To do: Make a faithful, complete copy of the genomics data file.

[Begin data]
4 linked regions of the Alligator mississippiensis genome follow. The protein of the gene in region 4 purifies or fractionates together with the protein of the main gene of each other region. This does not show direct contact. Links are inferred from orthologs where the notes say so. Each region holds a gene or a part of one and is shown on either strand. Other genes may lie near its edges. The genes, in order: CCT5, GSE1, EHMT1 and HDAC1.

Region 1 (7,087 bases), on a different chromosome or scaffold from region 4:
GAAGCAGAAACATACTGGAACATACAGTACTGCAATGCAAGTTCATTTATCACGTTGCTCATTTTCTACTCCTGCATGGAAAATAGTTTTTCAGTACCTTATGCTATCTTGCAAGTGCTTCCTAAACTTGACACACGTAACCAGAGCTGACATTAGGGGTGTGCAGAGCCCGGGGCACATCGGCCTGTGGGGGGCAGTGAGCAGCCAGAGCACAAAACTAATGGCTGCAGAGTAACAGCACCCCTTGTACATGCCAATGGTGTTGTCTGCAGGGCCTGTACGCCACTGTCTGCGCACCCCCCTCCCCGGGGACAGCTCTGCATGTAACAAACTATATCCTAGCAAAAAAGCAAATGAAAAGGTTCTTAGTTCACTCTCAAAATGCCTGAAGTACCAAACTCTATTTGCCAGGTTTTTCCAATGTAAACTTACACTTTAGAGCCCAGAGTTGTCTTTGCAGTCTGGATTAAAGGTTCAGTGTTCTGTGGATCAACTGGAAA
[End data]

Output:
4 linked regions of the Alligator mississippiensis genome follow. The protein of the gene in region 4 purifies or fractionates together with the protein of the main gene of each other region. This does not show direct contact. Links are inferred from orthologs where the notes say so. Each region holds a gene or a part of one and is shown on either strand. Other genes may lie near its edges. The genes, in order: CCT5, GSE1, EHMT1 and HDAC1.

Region 1 (7,087 bases), on a different chromosome or scaffold from region 4:
GAAGCAGAAACATACTGGAACATACAGTACTGCAATGCAAGTTCATTTATCACGTTGCTCATTTTCTACTCCTGCATGGAAAATAGTTTTTCAGTACCTTATGCTATCTTGCAAGTGCTTCCTAAACTTGACACACGTAACCAGAGCTGACATTAGGGGTGTGCAGAGCCCGGGGCACATCGGCCTGTGGGGGGCAGTGAGCAGCCAGAGCACAAAACTAATGGCTGCAGAGTAACAGCACCCCTTGTACATGCCAATGGTGTTGTCTGCAGGGCCTGTACGCCACTGTCTGCGCACCCCCCTCCCCGGGGACAGCTCTGCATGTAACAAACTATATCCTAGCAAAAAAGCAAATGAAAAGGTTCTTAGTTCACTCTCAAAATGCCTGAAGTACCAAACTCTATTTGCCAGGTTTTTCCAATGTAAACTTACACTTTAGAGCCCAGAGTTGTCTTTGCAGTCTGGATTAAAGGTTCAGTGTTCTGTGGATCAACTGGAAA